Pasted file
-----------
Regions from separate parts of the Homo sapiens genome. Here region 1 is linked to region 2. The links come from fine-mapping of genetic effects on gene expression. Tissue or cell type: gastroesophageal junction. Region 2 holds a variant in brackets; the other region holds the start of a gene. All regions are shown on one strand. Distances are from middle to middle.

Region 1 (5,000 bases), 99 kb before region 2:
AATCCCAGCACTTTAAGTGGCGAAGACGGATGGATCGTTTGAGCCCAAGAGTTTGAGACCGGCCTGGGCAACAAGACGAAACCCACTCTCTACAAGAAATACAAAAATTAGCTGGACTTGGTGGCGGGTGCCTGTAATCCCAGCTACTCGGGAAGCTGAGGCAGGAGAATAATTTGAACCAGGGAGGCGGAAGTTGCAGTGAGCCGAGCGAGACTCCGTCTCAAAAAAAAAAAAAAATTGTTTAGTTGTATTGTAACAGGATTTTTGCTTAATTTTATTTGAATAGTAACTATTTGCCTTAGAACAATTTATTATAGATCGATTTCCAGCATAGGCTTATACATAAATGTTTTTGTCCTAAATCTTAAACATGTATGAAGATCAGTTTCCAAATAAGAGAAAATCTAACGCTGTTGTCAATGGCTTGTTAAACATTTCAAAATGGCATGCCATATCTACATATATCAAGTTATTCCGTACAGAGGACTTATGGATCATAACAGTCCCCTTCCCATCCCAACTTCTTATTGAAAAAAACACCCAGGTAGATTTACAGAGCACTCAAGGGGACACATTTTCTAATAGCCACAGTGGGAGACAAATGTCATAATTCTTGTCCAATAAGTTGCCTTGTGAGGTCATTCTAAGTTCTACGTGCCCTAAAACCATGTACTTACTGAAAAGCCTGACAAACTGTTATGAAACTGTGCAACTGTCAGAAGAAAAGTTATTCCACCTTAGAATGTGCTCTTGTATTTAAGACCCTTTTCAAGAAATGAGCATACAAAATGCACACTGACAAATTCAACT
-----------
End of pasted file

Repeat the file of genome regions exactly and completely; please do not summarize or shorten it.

Regions from separate parts of the Homo sapiens genome. Here region 1 is linked to region 2. The links come from fine-mapping of genetic effects on gene expression. Tissue or cell type: gastroesophageal junction. Region 2 holds a variant in brackets; the other region holds the start of a gene. All regions are shown on one strand. Distances are from middle to middle.

Region 1 (5,000 bases), 99 kb before region 2:
AATCCCAGCACTTTAAGTGGCGAAGACGGATGGATCGTTTGAGCCCAAGAGTTTGAGACCGGCCTGGGCAACAAGACGAAACCCACTCTCTACAAGAAATACAAAAATTAGCTGGACTTGGTGGCGGGTGCCTGTAATCCCAGCTACTCGGGAAGCTGAGGCAGGAGAATAATTTGAACCAGGGAGGCGGAAGTTGCAGTGAGCCGAGCGAGACTCCGTCTCAAAAAAAAAAAAAAATTGTTTAGTTGTATTGTAACAGGATTTTTGCTTAATTTTATTTGAATAGTAACTATTTGCCTTAGAACAATTTATTATAGATCGATTTCCAGCATAGGCTTATACATAAATGTTTTTGTCCTAAATCTTAAACATGTATGAAGATCAGTTTCCAAATAAGAGAAAATCTAACGCTGTTGTCAATGGCTTGTTAAACATTTCAAAATGGCATGCCATATCTACATATATCAAGTTATTCCGTACAGAGGACTTATGGATCATAACAGTCCCCTTCCCATCCCAACTTCTTATTGAAAAAAACACCCAGGTAGATTTACAGAGCACTCAAGGGGACACATTTTCTAATAGCCACAGTGGGAGACAAATGTCATAATTCTTGTCCAATAAGTTGCCTTGTGAGGTCATTCTAAGTTCTACGTGCCCTAAAACCATGTACTTACTGAAAAGCCTGACAAACTGTTATGAAACTGTGCAACTGTCAGAAGAAAAGTTATTCCACCTTAGAATGTGCTCTTGTATTTAAGACCCTTTTCAAGAAATGAGCATACAAAATGCACACTGACAAATTCAACT